Janna Walker, Head of Service for Highways Commissioning for Leicestershire County Council, offers her thoughts about the Excellence in Place Leadership programme and in particular, session 2 on green finance…
It seems like a long time since I joined the programme, given how we have since been living through the pandemic and the impacts of lockdown and much has changed since then. I applied to the programme for the opportunity of exchanging ideas and thoughts with senior leaders, to see how they problem solve and support and learn from each other. It attracted me because I was looking for a programme that could have a practical impact on my everyday work. I wanted to focus on how we grow our places sustainably, balancing the challenges of climate change and infrastructure needs - and pinch the best bits to take back!
Reflecting on the impacts of coronavirus and the need to work towards the renewal of our local economies and communities, I have been thinking about how green finance can offer local authorities a way to plan for the future. As we rebuild our economies, climate change must be central to our planning, and an opportunity for green finance to become an intrinsic part of the system.
At Leicestershire we have a huge programme of schemes, initiatives and projects aimed at supporting growth, so I was particularly excited to explore how we grow our places sustainably in line with our climate and infrastructure challenges. Over the last two years we have seen the road network deteriorate due to flooding and extreme weather so for me, addressing the impact of climate change and having a sustainable financial plan for doing so is critical. Now, with the added imperative to address the impacts of Corvid-19, many of these projects will be reviewed to align with our plans for recovery and renewal.
Initially, I thought the green finance session was going to be quite daunting, but it proved to be the opposite. We started with understanding the Government’s perspective, as set out in the Green Finance Strategy, but also for local authorities, in terms of greening finance and financing green.
We know that there are many opportunities for local authorities to both seek funding and fund projects that contribute to carbon reduction and clean growth targets. But what is the best approach? The session presented two options – firstly to consider green financing for projects that are environmentally focused or secondly, and more sophisticatedly, to understand the impact of a whole portfolio and demand that all local authority funding works to reduce carbon and other environmental impacts. This will be more vital than ever now.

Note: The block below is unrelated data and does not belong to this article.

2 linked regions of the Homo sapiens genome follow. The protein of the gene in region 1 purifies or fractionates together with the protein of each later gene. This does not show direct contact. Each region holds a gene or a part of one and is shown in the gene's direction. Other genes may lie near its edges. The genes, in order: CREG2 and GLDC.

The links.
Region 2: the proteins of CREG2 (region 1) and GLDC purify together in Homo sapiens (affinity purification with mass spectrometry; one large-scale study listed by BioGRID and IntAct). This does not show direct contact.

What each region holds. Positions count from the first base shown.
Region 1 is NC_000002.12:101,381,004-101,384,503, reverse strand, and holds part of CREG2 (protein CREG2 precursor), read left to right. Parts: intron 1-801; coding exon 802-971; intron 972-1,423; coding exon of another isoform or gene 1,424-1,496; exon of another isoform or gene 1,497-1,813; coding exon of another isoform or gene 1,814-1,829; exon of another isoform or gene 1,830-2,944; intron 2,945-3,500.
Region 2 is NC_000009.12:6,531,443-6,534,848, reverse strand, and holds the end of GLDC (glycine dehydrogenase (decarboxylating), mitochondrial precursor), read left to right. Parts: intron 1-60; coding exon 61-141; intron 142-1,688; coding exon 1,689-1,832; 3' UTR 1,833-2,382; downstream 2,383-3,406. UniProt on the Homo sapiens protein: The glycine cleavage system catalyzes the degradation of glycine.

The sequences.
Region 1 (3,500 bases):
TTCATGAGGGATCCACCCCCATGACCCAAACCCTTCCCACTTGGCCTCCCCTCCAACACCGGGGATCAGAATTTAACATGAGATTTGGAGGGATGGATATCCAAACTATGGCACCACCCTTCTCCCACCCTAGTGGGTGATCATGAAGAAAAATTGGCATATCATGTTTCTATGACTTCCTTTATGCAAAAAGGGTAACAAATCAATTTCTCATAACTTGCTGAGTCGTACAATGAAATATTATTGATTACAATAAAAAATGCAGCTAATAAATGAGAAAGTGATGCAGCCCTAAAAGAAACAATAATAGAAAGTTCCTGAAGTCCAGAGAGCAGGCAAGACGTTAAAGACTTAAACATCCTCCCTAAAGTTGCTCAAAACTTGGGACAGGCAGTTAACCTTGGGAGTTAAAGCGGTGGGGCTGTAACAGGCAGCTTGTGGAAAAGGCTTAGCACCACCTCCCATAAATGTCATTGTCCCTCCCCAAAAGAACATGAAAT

Capturing the opportunities is another strand where local authorities can contribute – in my case data and analysis of transport impacts. Partnering with the finance industry could give us a better understanding of the impact big changes to our transport system can have on the economy, thus broadening our forecasting and helping us to plan for place. The potential future scenarios have changed with the pandemic, but they remain something we can invest in.
Hearing how real businesses are using green finance - our speakers included HSBC and Avivia - was really beneficial, as they offered knowledge and experience that we could consider from a local authority perspective. For example, the development of accessible data presented on a comparative basis, could help identify risks and challenges for us. They also got really stuck into debates, which was refreshing!
Sometimes, I feel balancing the climate agenda and a highways transport programme is an impossible challenge, adding in recovery from Coronavirus adds yet another level of complexity. This session was another reminder that to make progress you have to break things down into manageable steps, and even more so now. We will need to move away from a project by project basis, to a more developed programme level understanding of how the significant investment we make at LCC in place related issues can better contribute to carbon reduction targets, and the resilience and recovery of our infrastructure and communities.
For me, this session was fantastic. It really brought green finance to life, rather than confining it to large financial institutions developing technical strategies that are difficult to relate to our day to day business. The session taught me that local authorities, albeit with shrinking resources can play a part in maximising investment that supports environmental targets. And that we have a responsibility to structure our own financial planning to take account of the impact of climate change.
The Excellence in Place Leadership programme is a unique opportunity to meet with colleagues and partners, and discuss how we can make real effective changes to how we work across the sector. The programme is even more important now, but the challenge for all of us is the same, how to start.
ADEPT and Amey have co-produced The Green Finance Toolkit (published 21st May).